The rapid development of computer technology, especially in the field of multi-core processors, makes a real-time application of reconstruction algorithms to speckle interferometric data feasible and warrants further development. The need for real-time - or at least near real-time - processing is clear when considering that speckle data is observed at high data rates: in general, a single ``speckle burst'' consists of approximately 100 images observed at a frame rate of around 15 images per second (or higher). When observing several hours a day this leads to a data volume of several hundred gigabytes of unreduced data per day. Even though the cost per byte is continually decreasing, the handling (transfer and distribution) is a costly and lengthy process. Thus, the reduction of speckle data at the telescope site is an important step to increase the telescope's efficiency because the data amount is reduced by a factor of around 100. Thus, the possibility of real-time data reduction becomes attractive when post-processing techniques like speckle interferometry are considered for image reconstruction. Some of the aspects of the application of post-processing algorithms to speckle data in near real-time have already been explored by Denker et al. (2001).

In this article, we present the characteristics of the Kiepenheuer-Institut Speckle Interferometry Package (KISIP, Mikurda & von der Lühe 2006; von der Lühe 1993), which has been rewritten in the C programming language and enhanced for parallel processing[*]. In Sect. 2, we give an overview of the implemented algorithms. Section 3 describes our study of the performance of the two implemented phase reconstruction algorithms, as well as the overall scalability of the code with an increasing number of computational nodes. In addition, the photometric accuracy of the final reconstruction is tested with both a ground- and space-based telescope co-temporally observing the same target on the Sun.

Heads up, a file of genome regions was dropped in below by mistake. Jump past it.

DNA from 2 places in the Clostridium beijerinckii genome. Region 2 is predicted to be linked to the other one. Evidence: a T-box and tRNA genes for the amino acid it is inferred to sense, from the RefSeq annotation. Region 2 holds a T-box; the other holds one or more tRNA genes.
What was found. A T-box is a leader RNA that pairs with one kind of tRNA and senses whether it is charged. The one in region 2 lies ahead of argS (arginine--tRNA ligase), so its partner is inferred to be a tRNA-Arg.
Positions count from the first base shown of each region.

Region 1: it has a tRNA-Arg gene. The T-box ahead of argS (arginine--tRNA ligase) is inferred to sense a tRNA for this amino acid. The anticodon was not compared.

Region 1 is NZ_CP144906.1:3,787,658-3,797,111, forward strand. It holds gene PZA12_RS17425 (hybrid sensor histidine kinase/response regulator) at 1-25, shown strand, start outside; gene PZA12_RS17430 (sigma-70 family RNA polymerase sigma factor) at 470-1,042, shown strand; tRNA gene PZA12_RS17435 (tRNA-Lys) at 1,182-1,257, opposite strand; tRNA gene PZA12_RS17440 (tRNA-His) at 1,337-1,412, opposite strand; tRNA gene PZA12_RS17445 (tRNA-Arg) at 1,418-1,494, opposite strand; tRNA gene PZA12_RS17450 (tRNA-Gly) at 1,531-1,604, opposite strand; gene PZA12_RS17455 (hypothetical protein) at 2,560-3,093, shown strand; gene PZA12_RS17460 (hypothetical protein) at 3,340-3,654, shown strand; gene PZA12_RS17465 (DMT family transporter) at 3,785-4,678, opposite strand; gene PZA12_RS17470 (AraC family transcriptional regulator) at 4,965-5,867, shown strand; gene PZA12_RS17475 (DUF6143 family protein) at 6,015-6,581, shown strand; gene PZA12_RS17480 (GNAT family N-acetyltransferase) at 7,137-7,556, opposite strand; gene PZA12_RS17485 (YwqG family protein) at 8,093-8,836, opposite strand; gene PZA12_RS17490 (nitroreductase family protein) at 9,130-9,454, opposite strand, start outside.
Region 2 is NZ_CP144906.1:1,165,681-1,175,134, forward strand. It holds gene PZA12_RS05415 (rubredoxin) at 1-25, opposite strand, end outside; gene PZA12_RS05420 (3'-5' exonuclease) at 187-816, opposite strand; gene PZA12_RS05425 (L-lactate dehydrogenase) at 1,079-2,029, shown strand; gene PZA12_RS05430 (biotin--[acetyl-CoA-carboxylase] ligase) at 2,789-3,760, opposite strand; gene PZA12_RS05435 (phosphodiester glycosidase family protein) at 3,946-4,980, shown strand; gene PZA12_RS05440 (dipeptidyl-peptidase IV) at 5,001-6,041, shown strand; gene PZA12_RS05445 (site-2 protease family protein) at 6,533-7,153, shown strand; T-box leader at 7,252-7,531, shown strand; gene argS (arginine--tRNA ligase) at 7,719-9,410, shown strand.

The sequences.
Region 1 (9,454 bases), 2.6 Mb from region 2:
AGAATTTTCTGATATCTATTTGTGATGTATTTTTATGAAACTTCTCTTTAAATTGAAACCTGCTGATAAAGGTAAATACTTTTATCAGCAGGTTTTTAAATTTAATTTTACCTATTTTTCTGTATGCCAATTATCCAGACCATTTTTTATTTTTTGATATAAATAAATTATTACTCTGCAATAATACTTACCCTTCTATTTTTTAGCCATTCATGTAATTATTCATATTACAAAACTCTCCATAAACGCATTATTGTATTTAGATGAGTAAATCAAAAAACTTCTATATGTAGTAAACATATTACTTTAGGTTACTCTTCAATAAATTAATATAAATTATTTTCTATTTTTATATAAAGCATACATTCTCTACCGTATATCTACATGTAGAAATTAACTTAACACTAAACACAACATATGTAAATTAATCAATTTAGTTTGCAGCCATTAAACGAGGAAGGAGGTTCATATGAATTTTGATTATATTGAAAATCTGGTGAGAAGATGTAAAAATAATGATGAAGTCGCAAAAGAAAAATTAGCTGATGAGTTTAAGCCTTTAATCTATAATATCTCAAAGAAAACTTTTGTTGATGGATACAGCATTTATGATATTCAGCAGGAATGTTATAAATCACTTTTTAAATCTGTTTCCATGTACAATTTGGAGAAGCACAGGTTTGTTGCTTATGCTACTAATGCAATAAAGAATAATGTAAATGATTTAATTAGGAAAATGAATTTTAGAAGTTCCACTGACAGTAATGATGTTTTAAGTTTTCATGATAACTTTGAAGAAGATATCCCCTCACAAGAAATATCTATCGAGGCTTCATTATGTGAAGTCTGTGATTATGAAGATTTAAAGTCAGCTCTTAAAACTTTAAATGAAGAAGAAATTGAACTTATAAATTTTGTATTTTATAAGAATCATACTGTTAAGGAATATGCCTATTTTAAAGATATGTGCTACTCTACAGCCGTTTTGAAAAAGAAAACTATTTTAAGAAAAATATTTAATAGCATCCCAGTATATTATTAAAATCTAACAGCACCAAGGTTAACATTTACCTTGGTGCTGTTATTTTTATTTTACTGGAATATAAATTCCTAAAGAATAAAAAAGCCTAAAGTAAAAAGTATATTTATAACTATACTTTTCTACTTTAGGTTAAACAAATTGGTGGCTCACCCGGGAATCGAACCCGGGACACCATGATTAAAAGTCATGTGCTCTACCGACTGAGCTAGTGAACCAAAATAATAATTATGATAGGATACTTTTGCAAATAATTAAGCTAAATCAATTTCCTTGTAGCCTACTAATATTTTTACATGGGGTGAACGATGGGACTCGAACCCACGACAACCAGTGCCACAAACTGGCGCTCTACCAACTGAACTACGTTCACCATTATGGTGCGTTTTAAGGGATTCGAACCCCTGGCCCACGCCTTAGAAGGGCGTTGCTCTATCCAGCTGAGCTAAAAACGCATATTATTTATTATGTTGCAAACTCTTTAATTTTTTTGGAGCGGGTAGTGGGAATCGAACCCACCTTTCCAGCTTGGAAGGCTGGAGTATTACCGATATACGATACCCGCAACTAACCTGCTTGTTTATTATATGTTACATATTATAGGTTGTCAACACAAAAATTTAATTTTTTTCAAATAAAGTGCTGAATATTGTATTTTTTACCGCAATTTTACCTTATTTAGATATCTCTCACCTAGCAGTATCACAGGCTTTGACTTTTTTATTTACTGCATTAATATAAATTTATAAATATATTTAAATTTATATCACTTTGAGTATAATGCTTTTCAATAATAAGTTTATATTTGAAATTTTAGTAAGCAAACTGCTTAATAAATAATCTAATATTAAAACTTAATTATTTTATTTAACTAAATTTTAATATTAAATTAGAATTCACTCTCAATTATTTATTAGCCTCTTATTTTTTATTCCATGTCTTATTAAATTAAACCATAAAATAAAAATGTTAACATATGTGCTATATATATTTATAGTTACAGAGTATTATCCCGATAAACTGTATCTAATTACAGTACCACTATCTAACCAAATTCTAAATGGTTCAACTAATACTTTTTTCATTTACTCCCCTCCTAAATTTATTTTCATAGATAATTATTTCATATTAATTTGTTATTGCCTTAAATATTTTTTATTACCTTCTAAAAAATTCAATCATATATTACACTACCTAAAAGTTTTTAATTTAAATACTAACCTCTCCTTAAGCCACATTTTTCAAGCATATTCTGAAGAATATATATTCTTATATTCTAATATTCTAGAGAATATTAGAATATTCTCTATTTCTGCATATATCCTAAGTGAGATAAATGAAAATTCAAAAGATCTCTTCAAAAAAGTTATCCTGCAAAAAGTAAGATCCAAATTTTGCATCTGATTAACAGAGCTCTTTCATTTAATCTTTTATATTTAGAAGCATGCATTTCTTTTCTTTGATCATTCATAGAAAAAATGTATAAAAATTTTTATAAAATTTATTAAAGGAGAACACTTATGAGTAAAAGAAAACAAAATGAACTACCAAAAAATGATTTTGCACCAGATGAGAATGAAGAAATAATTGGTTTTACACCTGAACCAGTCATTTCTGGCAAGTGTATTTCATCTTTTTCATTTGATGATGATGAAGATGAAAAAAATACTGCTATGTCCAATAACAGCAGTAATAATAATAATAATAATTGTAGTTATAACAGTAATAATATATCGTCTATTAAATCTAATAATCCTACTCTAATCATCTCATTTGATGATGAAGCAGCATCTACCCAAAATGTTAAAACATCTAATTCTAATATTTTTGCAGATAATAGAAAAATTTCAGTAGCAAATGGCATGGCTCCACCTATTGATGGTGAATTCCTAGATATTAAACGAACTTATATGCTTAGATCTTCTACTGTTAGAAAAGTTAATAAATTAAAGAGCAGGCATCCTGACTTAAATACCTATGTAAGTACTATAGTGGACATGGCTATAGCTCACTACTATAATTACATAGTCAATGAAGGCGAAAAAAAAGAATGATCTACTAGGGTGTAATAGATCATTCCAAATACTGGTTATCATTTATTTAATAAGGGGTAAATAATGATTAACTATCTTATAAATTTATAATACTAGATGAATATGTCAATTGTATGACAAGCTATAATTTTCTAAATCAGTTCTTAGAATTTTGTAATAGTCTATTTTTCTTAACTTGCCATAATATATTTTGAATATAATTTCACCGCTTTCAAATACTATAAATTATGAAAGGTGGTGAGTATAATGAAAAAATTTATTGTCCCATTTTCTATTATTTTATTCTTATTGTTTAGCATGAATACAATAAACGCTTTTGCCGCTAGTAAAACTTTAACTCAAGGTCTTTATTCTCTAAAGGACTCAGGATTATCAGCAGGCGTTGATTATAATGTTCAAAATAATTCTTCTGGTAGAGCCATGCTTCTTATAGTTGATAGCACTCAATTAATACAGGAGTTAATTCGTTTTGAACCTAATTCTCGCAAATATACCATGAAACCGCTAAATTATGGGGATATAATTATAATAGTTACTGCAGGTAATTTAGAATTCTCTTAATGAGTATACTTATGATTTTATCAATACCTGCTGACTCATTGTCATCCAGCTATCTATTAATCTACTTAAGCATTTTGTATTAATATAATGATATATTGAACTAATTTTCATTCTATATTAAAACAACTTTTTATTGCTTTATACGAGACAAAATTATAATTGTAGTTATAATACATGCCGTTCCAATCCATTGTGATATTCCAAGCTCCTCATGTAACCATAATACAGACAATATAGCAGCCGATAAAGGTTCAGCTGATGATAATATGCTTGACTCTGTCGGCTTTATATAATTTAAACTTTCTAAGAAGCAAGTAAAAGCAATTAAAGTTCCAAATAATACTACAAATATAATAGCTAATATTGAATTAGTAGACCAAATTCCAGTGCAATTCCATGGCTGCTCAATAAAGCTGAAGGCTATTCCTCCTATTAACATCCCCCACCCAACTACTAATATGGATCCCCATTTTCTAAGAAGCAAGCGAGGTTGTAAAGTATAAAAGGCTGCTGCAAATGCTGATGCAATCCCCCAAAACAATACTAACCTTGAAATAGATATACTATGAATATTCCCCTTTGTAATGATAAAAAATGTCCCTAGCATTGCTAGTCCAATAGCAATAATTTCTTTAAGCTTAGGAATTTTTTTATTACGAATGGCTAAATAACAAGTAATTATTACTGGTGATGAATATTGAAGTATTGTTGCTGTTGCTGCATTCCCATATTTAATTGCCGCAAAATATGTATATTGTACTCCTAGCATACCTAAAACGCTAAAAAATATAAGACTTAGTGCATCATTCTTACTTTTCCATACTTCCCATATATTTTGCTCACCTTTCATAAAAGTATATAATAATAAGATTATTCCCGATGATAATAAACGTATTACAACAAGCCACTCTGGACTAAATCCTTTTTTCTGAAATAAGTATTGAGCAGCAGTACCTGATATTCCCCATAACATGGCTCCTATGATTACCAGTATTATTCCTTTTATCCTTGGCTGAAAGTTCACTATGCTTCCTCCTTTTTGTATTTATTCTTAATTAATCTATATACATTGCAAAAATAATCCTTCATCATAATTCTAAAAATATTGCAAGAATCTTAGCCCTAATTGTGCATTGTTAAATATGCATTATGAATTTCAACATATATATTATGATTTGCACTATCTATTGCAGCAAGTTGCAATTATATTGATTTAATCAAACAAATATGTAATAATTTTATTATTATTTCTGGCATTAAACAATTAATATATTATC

2 Algorithmic details

In this section, we briefly describe the internal details of how KISIP was implemented to allow for parallel processing as well as the employed algorithms used for the reconstruction of the Fourier phase and amplitude.

In general, the imaging process through atmosphere and telescope is best described in the Fourier domain. Using the incoherent, space-invariant imaging equation, we get for a speckle burst consisting of N images

\begin{displaymath}I_{i}(\vec{f}) = O(\vec{f})~S\!_{i}(\vec{f}), \quad 1 \leq i \leq N,
\end{displaymath} (1)